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Osceola, County Disagree on Insurance Reimbursement


Osceola Mayor Sally Wilson is asking Mississippi County to reimburse the city $22,716 for district court employees' health insurance that she says the county hasn't paid since at least 2016.

The county splits district court expenses 50/50 with Blytheville and Osceola.

During Monday's Mississippi County Finance Committee meeting, justice of the peace Michael White told his board that the county is not legally obligated to pay the insurance of the district court employees, contending that insurance is not part of salaries as Wilson asserts.

According to both White, who chairs the Finance Committee, and a letter from Wilson to Mississippi County Judge John Alan Nelson, the county has been reimbursing the city of Osceola one-half of the salaries, FICA, Medicare, and pension benefits but not insurance benefits.

Wilson says the county owes $8,559 for 2016; $5,478 for 2017; $4,486 for 2018; $1,392 for the first quarter of 2019; $1,409 for the second quarter of this year; and $1,392 for the third quarter.

She wrote that the reimbursement money go towards four SkyCop cameras, including one near the Osceola courthouse and another near the levee. The total cost of the SkyCop cameras is $29,503.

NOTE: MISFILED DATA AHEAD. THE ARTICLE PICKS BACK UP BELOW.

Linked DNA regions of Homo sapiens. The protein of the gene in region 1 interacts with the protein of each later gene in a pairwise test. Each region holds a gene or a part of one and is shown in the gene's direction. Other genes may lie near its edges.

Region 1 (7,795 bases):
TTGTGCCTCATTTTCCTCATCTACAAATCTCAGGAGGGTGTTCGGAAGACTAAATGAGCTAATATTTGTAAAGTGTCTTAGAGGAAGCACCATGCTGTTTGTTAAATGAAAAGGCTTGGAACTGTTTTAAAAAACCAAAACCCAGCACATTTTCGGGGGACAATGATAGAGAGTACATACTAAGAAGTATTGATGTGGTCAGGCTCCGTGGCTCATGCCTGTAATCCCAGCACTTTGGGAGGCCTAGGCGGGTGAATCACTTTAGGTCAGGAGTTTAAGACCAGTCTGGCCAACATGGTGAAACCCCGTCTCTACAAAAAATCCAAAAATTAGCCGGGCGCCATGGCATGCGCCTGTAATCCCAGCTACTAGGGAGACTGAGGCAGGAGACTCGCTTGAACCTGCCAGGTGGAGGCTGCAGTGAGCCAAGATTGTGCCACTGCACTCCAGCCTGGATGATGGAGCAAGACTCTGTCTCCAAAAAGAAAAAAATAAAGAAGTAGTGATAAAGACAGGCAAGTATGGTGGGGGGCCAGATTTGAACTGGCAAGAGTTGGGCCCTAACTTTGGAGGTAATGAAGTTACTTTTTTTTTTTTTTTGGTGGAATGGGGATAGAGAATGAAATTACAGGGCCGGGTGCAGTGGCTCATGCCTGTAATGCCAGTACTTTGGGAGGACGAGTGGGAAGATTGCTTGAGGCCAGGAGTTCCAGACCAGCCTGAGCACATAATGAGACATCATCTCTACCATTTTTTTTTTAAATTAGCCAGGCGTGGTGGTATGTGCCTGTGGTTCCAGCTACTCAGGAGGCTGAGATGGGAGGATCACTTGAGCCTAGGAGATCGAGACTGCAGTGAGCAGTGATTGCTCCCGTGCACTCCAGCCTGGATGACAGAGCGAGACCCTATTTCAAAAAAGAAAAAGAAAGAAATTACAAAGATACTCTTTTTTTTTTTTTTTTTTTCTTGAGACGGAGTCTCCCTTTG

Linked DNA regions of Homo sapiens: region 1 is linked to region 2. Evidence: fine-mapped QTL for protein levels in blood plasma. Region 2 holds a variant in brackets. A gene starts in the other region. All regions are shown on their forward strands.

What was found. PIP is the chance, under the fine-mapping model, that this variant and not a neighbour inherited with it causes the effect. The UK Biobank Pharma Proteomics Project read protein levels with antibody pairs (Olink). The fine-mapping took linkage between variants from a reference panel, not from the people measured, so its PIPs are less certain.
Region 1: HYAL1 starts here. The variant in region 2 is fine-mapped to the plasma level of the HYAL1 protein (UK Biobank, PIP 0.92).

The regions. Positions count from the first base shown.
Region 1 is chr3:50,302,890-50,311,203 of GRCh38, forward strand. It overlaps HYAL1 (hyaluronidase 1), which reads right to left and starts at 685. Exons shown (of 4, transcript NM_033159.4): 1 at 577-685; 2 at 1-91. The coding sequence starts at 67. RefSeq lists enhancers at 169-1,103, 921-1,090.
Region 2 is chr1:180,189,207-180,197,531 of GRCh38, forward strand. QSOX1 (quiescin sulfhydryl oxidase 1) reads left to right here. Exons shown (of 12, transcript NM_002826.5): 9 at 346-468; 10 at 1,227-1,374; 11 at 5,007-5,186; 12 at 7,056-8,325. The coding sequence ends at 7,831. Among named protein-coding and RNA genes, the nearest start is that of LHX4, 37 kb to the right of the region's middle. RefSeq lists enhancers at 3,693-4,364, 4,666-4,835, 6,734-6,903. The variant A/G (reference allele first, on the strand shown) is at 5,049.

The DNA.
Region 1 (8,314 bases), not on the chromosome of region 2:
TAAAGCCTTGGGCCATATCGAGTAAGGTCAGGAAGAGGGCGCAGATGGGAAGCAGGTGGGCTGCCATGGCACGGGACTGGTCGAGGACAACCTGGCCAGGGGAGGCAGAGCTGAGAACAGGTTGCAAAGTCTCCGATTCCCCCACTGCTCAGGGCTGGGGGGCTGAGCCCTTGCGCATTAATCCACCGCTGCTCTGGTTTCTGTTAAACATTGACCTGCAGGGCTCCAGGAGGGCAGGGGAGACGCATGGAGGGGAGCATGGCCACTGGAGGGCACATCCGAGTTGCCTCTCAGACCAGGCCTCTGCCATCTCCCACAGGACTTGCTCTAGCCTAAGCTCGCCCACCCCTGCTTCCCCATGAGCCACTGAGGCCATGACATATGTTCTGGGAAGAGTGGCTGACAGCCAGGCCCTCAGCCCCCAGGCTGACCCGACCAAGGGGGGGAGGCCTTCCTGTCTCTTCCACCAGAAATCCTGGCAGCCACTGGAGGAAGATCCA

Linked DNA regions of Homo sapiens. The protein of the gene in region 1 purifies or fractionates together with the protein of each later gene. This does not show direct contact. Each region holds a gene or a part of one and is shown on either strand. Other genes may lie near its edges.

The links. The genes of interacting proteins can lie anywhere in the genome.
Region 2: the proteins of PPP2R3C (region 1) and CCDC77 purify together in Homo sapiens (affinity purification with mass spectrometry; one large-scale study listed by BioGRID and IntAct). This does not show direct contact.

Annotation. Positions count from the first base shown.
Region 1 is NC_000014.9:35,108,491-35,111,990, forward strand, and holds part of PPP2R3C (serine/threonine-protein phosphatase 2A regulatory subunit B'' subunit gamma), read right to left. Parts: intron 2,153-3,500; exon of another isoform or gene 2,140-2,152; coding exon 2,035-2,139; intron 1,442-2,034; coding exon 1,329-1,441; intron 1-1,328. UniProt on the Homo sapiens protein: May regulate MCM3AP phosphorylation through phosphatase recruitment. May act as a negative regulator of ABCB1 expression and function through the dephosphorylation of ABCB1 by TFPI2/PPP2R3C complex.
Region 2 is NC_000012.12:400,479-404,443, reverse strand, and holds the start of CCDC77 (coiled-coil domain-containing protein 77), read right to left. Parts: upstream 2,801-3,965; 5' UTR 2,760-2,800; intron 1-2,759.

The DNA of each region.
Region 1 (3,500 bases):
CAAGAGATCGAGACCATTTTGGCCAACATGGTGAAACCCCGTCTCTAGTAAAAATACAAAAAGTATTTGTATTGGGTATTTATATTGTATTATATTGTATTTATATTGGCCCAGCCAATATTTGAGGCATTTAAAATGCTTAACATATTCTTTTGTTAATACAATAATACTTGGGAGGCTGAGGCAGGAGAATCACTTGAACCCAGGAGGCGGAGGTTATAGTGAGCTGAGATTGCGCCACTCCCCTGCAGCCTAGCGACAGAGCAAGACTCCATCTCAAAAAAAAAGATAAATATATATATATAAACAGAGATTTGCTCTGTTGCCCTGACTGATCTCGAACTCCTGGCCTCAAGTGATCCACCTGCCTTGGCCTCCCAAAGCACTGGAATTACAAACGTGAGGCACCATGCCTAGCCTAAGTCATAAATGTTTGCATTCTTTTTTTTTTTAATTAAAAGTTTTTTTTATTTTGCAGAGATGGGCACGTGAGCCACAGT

"This has been an ongoing discussion between the city and the county," White said. "We try to pay the exact same district court expenses for both the city of Blytheville and the city of Osceola, and it is fairly well dictated and spelled out in state statutes exactly what the county is responsible for. Truly, in that, all these years we have not found that we are responsible for insurance for those employees' salaries. Osceola has always maintained that insurance is part of their salaries and the county has disputed that. Since 2016, we have not done that for either city. If we do that for one, we will need to do it for the other."

He said in 2016 attorneys told the county that it wasn't required to pay for insurance, and the county stopped the practice at that time.

"From a legal standpoint, the county is meeting our obligations," White said. "According to the Arkansas Association of Counties, we are not subject to paying for half of their insurance."